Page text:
becoming idiotic. When she was hun
gry she sought for food, but the great
idea lingering in her mind was that of
pressing on. Since the luxuriance of
summer had filled the forest with ferns
and a new growth of brier and under
brush, there was more trouble in passing
through. But she had become quite ac
customed to the rough work, and the
frenzy at last became a steady constant
habit, almost the labor of life to her.
One day in October, the inhabitants
of the village of Charlestown, N. II.,
were startled into the wildest excite-
J'ment, by seeing a nearly naked, emaci
ated woman, with halr'etnu'iing upon
her shoulders, walk with .bewildered
gaze along their streets. She told them
she was Robert Harris's wife, and she
"Robert Harris's wife, who disaj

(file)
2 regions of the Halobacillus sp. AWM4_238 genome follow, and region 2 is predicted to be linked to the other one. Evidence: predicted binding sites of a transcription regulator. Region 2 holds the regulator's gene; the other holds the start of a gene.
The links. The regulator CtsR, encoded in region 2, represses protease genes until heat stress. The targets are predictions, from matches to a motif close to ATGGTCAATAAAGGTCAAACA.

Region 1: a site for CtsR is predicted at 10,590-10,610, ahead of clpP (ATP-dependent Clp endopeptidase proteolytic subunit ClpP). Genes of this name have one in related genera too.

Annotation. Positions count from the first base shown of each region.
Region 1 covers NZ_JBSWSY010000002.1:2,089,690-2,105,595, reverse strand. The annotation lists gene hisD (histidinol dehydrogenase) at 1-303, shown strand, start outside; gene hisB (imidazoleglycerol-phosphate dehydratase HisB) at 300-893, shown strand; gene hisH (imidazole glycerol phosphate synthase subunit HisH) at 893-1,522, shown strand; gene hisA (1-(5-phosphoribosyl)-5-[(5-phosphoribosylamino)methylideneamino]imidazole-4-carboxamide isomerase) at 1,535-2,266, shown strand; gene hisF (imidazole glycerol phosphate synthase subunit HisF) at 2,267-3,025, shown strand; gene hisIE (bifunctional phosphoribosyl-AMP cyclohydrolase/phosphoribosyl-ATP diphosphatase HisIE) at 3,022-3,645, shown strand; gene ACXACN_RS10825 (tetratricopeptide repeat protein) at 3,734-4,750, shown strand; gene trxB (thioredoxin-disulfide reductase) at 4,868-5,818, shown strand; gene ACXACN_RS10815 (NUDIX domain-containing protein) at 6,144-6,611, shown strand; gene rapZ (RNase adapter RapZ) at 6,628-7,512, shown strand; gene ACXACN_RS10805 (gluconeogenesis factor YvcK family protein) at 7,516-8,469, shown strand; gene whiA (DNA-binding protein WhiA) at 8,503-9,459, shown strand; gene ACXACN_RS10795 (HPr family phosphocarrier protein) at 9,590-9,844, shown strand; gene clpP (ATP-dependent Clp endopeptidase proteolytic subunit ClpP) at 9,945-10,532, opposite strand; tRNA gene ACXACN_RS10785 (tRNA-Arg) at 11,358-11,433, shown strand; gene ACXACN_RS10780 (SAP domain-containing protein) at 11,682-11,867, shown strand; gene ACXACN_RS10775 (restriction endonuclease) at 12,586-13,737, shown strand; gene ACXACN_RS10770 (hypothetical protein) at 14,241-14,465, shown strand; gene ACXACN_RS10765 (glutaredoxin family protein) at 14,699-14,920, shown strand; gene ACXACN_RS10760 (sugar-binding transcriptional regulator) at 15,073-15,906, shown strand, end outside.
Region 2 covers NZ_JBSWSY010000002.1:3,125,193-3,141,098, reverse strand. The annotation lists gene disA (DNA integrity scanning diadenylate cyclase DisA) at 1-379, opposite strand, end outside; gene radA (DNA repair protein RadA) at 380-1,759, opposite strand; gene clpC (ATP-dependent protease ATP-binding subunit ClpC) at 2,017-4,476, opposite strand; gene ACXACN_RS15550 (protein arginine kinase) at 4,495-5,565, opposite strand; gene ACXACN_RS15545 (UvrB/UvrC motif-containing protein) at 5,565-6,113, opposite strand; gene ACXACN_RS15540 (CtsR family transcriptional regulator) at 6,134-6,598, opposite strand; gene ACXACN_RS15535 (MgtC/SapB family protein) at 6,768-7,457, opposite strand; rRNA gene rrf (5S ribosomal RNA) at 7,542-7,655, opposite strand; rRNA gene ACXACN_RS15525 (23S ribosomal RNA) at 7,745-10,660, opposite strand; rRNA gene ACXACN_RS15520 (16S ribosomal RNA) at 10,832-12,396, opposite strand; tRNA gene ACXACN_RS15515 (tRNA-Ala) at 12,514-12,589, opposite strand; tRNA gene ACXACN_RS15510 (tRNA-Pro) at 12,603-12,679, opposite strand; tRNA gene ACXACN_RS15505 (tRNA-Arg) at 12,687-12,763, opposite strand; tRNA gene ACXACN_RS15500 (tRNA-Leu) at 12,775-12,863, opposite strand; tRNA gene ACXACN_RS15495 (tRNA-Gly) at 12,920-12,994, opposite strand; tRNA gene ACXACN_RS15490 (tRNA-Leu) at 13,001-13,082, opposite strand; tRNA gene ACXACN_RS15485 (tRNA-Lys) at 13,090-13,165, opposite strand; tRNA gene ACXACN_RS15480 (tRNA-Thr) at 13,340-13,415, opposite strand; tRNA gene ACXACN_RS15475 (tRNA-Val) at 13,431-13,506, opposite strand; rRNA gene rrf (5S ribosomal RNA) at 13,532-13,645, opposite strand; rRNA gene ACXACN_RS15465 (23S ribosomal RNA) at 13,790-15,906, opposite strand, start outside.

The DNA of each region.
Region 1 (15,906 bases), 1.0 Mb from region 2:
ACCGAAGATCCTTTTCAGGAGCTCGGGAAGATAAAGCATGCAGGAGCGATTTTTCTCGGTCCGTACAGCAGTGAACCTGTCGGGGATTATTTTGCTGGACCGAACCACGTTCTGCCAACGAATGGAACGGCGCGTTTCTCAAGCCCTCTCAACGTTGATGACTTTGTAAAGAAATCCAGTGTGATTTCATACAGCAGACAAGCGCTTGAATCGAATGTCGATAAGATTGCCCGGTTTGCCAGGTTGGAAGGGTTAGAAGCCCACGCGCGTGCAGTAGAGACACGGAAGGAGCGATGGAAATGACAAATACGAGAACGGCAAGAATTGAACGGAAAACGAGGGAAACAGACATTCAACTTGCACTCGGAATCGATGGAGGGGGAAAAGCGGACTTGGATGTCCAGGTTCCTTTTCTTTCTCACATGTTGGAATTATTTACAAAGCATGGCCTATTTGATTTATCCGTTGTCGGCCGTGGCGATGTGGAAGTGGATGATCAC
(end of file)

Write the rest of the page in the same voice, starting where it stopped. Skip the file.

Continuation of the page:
peared from the opiniiite side of the riv
er in April!" exclaimed tho villagers.
"How had she crossed the Connecticut?
Where has she been all this time ? But
she told them she had never crossed tlie
Connecticut. And she had been lost in
the woods all this time. There was no
lack of hospitality ; the wanderer was
immediately clad aud fed and cared for
to the utmost. Volunteers went at once
and brought her husband, for the story
of his bereavement was well known ou
the Charlestown side of the river. We
can only imagine the meeting and wh it
tears were shed at the thought of the
little forsaken grae by the uprooted
tree. But it is saidjoybells were rung-in
thevillage, and the poor woman.a living
skeleton, was nursed and petted every
body vicing with her neighbor to lavish
every good thing upon her, until her
weakened mind recovered its tone
again. As she constantly asserted she
had never crossed the river, it is" sup
posed she wandered into Canada and go
ing round the Conecticutat its source, or
crossing where it was a brooklet, passed
down on the New Hampshire side, till
she reached a location just opposito
where she started.
When she began to grow strong again
her mind recurred constantly to the
grave in the wilderness. She described
to her husband its surroundings, and lie